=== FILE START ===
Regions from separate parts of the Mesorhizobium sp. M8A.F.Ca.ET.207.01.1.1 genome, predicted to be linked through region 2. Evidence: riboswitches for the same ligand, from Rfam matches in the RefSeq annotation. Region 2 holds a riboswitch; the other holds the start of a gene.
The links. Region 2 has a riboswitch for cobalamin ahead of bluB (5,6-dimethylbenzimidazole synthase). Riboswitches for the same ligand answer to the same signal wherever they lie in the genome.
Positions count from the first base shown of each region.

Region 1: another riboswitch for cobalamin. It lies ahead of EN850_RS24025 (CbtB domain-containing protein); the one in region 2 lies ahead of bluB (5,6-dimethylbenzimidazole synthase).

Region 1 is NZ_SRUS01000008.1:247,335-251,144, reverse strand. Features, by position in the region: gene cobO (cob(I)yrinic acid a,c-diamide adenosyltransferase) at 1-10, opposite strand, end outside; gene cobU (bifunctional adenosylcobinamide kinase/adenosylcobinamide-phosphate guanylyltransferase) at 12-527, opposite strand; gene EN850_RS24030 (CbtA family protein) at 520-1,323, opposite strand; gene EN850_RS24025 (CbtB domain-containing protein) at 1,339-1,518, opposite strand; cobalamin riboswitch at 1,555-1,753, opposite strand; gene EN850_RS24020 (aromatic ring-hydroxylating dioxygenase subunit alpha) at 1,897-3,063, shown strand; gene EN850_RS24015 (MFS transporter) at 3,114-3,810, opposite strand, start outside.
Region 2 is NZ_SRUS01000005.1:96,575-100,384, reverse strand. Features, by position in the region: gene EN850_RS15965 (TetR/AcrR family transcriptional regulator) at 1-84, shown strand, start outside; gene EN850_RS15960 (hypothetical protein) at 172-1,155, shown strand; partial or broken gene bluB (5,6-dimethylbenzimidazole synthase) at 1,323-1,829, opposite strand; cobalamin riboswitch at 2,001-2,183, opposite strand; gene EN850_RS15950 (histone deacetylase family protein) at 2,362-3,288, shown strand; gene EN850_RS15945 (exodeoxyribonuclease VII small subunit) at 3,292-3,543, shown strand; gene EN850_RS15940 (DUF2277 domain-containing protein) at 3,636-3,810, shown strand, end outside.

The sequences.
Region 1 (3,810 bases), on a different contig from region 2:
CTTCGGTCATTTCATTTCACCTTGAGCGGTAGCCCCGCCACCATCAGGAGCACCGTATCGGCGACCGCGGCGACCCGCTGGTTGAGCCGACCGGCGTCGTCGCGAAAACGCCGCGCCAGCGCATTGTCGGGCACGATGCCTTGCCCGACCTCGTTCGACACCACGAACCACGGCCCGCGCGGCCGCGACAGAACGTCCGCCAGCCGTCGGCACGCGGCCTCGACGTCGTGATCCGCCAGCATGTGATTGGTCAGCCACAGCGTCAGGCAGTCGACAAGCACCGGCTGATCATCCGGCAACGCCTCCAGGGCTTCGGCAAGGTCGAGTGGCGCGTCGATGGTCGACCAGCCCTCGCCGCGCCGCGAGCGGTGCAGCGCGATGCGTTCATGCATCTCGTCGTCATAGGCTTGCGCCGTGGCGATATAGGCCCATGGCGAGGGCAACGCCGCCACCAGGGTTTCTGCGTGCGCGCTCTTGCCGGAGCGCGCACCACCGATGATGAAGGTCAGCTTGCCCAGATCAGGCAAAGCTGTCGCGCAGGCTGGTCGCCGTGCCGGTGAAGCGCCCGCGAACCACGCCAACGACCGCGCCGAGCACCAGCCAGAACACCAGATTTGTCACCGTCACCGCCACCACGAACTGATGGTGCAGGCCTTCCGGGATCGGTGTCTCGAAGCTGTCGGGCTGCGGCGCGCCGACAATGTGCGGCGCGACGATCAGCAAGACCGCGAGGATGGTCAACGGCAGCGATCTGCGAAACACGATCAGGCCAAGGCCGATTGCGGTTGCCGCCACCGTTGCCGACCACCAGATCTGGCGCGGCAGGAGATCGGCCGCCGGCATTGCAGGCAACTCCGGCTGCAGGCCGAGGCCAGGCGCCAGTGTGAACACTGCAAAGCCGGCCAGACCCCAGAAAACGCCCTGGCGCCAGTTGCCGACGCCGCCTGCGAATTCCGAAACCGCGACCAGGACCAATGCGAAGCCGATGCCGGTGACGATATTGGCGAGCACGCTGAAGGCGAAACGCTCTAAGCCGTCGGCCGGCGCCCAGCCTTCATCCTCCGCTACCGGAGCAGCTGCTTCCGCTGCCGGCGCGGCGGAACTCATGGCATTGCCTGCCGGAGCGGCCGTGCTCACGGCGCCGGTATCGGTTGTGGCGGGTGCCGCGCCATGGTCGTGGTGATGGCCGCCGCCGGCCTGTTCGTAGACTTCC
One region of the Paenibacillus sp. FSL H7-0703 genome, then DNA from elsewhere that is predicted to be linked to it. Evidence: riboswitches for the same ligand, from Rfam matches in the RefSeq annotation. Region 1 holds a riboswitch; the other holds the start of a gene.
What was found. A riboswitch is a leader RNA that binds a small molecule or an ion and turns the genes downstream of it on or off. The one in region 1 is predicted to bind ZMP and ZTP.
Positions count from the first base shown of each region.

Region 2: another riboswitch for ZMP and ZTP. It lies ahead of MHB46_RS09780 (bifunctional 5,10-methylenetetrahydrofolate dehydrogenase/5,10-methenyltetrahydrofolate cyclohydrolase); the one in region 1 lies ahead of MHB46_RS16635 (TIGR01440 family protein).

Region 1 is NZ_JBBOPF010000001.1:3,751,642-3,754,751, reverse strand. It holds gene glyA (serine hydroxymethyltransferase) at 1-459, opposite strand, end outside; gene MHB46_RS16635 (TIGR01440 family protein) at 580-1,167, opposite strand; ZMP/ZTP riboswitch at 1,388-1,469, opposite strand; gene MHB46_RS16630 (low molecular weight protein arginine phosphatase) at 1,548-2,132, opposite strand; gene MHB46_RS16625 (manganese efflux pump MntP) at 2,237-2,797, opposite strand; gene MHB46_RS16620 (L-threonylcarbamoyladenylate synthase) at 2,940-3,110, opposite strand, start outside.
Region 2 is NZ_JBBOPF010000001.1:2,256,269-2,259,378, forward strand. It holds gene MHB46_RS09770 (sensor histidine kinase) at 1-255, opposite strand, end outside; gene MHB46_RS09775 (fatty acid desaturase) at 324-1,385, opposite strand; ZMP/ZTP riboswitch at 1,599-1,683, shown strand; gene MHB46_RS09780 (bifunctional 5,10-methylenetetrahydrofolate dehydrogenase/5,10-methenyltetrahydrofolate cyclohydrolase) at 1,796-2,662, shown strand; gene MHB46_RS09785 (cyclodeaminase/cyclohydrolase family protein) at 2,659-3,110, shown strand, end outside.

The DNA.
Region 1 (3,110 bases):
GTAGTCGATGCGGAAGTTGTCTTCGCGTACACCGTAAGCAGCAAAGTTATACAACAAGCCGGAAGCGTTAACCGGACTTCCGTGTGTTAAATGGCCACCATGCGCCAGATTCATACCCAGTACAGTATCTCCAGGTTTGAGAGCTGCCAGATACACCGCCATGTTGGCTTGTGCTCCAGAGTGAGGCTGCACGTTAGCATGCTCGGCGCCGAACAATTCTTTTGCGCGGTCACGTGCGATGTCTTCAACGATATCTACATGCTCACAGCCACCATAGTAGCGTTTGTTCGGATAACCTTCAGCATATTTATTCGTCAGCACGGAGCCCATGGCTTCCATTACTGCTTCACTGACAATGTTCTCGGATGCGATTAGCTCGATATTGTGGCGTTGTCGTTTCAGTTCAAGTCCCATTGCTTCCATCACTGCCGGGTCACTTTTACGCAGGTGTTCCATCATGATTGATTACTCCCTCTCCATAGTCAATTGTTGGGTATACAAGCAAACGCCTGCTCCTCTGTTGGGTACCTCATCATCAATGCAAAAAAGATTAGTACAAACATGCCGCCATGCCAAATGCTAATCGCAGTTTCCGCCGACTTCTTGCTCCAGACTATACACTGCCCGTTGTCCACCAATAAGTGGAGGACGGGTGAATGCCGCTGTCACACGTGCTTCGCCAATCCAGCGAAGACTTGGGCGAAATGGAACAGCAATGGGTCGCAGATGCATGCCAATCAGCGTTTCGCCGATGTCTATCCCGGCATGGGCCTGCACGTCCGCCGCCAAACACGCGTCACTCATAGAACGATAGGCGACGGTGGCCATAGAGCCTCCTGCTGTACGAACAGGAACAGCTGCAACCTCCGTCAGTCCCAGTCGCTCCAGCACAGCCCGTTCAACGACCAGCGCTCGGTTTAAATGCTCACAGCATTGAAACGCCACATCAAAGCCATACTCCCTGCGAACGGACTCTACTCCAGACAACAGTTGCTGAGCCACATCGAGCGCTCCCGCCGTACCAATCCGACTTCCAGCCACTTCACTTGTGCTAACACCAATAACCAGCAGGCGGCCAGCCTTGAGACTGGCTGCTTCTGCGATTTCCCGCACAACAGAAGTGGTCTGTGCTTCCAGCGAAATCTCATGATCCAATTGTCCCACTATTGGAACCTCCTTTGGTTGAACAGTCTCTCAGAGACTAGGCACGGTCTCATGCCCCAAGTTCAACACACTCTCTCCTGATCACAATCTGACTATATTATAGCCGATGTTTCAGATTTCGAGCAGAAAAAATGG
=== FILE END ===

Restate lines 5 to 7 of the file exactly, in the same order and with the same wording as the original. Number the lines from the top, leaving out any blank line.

Region 1 is NZ_SRUS01000008.1:247,335-251,144, reverse strand. Features, by position in the region: gene cobO (cob(I)yrinic acid a,c-diamide adenosyltransferase) at 1-10, opposite strand, end outside; gene cobU (bifunctional adenosylcobinamide kinase/adenosylcobinamide-phosphate guanylyltransferase) at 12-527, opposite strand; gene EN850_RS24030 (CbtA family protein) at 520-1,323, opposite strand; gene EN850_RS24025 (CbtB domain-containing protein) at 1,339-1,518, opposite strand; cobalamin riboswitch at 1,555-1,753, opposite strand; gene EN850_RS24020 (aromatic ring-hydroxylating dioxygenase subunit alpha) at 1,897-3,063, shown strand; gene EN850_RS24015 (MFS transporter) at 3,114-3,810, opposite strand, start outside.
Region 2 is NZ_SRUS01000005.1:96,575-100,384, reverse strand. Features, by position in the region: gene EN850_RS15965 (TetR/AcrR family transcriptional regulator) at 1-84, shown strand, start outside; gene EN850_RS15960 (hypothetical protein) at 172-1,155, shown strand; partial or broken gene bluB (5,6-dimethylbenzimidazole synthase) at 1,323-1,829, opposite strand; cobalamin riboswitch at 2,001-2,183, opposite strand; gene EN850_RS15950 (histone deacetylase family protein) at 2,362-3,288, shown strand; gene EN850_RS15945 (exodeoxyribonuclease VII small subunit) at 3,292-3,543, shown strand; gene EN850_RS15940 (DUF2277 domain-containing protein) at 3,636-3,810, shown strand, end outside.

The sequences.